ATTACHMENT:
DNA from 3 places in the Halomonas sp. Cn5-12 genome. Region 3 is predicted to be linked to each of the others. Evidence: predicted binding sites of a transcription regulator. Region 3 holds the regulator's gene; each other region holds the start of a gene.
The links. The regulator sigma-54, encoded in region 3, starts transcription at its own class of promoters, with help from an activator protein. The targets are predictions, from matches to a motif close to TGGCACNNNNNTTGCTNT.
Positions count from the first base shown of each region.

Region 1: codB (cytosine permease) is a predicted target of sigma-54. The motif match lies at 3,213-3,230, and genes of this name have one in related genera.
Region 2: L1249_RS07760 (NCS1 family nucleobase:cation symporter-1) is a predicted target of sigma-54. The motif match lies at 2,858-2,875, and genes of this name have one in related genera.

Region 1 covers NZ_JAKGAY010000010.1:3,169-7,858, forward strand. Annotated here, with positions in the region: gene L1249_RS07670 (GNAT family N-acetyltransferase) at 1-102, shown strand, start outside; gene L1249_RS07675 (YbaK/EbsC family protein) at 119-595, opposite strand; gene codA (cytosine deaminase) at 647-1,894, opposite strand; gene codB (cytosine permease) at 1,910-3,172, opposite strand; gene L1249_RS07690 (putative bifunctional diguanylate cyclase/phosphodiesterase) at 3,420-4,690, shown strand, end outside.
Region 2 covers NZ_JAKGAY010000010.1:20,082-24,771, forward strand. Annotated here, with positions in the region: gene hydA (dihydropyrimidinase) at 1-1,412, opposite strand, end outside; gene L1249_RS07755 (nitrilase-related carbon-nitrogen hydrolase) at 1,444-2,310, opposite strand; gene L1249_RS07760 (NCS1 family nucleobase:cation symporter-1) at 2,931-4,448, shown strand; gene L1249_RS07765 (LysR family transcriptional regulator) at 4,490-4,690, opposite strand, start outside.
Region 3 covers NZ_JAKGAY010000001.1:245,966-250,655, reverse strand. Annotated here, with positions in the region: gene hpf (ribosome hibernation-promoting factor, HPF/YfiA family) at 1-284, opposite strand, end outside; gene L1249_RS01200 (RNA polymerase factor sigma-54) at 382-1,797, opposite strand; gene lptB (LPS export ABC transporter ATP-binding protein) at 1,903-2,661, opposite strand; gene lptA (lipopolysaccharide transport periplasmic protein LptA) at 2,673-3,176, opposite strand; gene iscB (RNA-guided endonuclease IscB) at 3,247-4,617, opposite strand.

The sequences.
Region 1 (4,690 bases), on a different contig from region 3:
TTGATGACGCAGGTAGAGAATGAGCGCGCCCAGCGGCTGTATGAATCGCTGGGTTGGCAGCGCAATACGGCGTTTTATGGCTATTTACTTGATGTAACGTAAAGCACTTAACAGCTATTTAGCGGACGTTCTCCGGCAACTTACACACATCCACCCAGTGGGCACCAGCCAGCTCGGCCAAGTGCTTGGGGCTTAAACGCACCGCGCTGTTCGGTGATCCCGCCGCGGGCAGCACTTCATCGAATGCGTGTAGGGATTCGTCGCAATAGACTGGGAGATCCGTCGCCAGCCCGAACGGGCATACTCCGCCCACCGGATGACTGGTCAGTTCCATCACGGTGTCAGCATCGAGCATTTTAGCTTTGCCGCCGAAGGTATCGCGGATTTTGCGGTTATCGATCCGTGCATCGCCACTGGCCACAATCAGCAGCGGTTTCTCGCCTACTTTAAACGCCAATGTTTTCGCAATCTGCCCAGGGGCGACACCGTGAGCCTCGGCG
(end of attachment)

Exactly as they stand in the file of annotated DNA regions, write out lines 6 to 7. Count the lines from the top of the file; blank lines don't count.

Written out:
Region 1 covers NZ_JAKGAY010000010.1:3,169-7,858, forward strand. Annotated here, with positions in the region: gene L1249_RS07670 (GNAT family N-acetyltransferase) at 1-102, shown strand, start outside; gene L1249_RS07675 (YbaK/EbsC family protein) at 119-595, opposite strand; gene codA (cytosine deaminase) at 647-1,894, opposite strand; gene codB (cytosine permease) at 1,910-3,172, opposite strand; gene L1249_RS07690 (putative bifunctional diguanylate cyclase/phosphodiesterase) at 3,420-4,690, shown strand, end outside.
Region 2 covers NZ_JAKGAY010000010.1:20,082-24,771, forward strand. Annotated here, with positions in the region: gene hydA (dihydropyrimidinase) at 1-1,412, opposite strand, end outside; gene L1249_RS07755 (nitrilase-related carbon-nitrogen hydrolase) at 1,444-2,310, opposite strand; gene L1249_RS07760 (NCS1 family nucleobase:cation symporter-1) at 2,931-4,448, shown strand; gene L1249_RS07765 (LysR family transcriptional regulator) at 4,490-4,690, opposite strand, start outside.